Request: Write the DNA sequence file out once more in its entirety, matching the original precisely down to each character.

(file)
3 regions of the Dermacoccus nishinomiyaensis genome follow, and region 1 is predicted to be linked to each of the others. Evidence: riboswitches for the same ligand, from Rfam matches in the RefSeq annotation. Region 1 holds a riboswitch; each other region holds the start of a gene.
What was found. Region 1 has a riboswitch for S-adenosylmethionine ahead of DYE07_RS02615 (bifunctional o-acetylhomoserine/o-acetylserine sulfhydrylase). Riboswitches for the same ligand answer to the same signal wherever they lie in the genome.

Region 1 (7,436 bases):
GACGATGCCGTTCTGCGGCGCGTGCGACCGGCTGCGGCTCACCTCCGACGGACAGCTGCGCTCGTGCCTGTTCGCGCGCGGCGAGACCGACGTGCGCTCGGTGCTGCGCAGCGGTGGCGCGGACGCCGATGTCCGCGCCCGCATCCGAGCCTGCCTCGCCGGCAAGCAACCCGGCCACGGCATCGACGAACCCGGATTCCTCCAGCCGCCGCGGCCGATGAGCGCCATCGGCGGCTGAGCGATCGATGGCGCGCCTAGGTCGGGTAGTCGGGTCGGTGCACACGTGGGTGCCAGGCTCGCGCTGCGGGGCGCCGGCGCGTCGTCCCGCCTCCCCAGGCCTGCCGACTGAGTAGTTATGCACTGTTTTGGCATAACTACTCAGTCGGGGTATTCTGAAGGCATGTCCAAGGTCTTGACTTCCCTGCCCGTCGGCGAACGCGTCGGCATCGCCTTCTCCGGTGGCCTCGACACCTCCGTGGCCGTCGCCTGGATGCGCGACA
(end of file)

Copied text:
3 regions of the Dermacoccus nishinomiyaensis genome follow, and region 1 is predicted to be linked to each of the others. Evidence: riboswitches for the same ligand, from Rfam matches in the RefSeq annotation. Region 1 holds a riboswitch; each other region holds the start of a gene.
What was found. Region 1 has a riboswitch for S-adenosylmethionine ahead of DYE07_RS02615 (bifunctional o-acetylhomoserine/o-acetylserine sulfhydrylase). Riboswitches for the same ligand answer to the same signal wherever they lie in the genome.

Region 1 (7,436 bases):
GACGATGCCGTTCTGCGGCGCGTGCGACCGGCTGCGGCTCACCTCCGACGGACAGCTGCGCTCGTGCCTGTTCGCGCGCGGCGAGACCGACGTGCGCTCGGTGCTGCGCAGCGGTGGCGCGGACGCCGATGTCCGCGCCCGCATCCGAGCCTGCCTCGCCGGCAAGCAACCCGGCCACGGCATCGACGAACCCGGATTCCTCCAGCCGCCGCGGCCGATGAGCGCCATCGGCGGCTGAGCGATCGATGGCGCGCCTAGGTCGGGTAGTCGGGTCGGTGCACACGTGGGTGCCAGGCTCGCGCTGCGGGGCGCCGGCGCGTCGTCCCGCCTCCCCAGGCCTGCCGACTGAGTAGTTATGCACTGTTTTGGCATAACTACTCAGTCGGGGTATTCTGAAGGCATGTCCAAGGTCTTGACTTCCCTGCCCGTCGGCGAACGCGTCGGCATCGCCTTCTCCGGTGGCCTCGACACCTCCGTGGCCGTCGCCTGGATGCGCGACA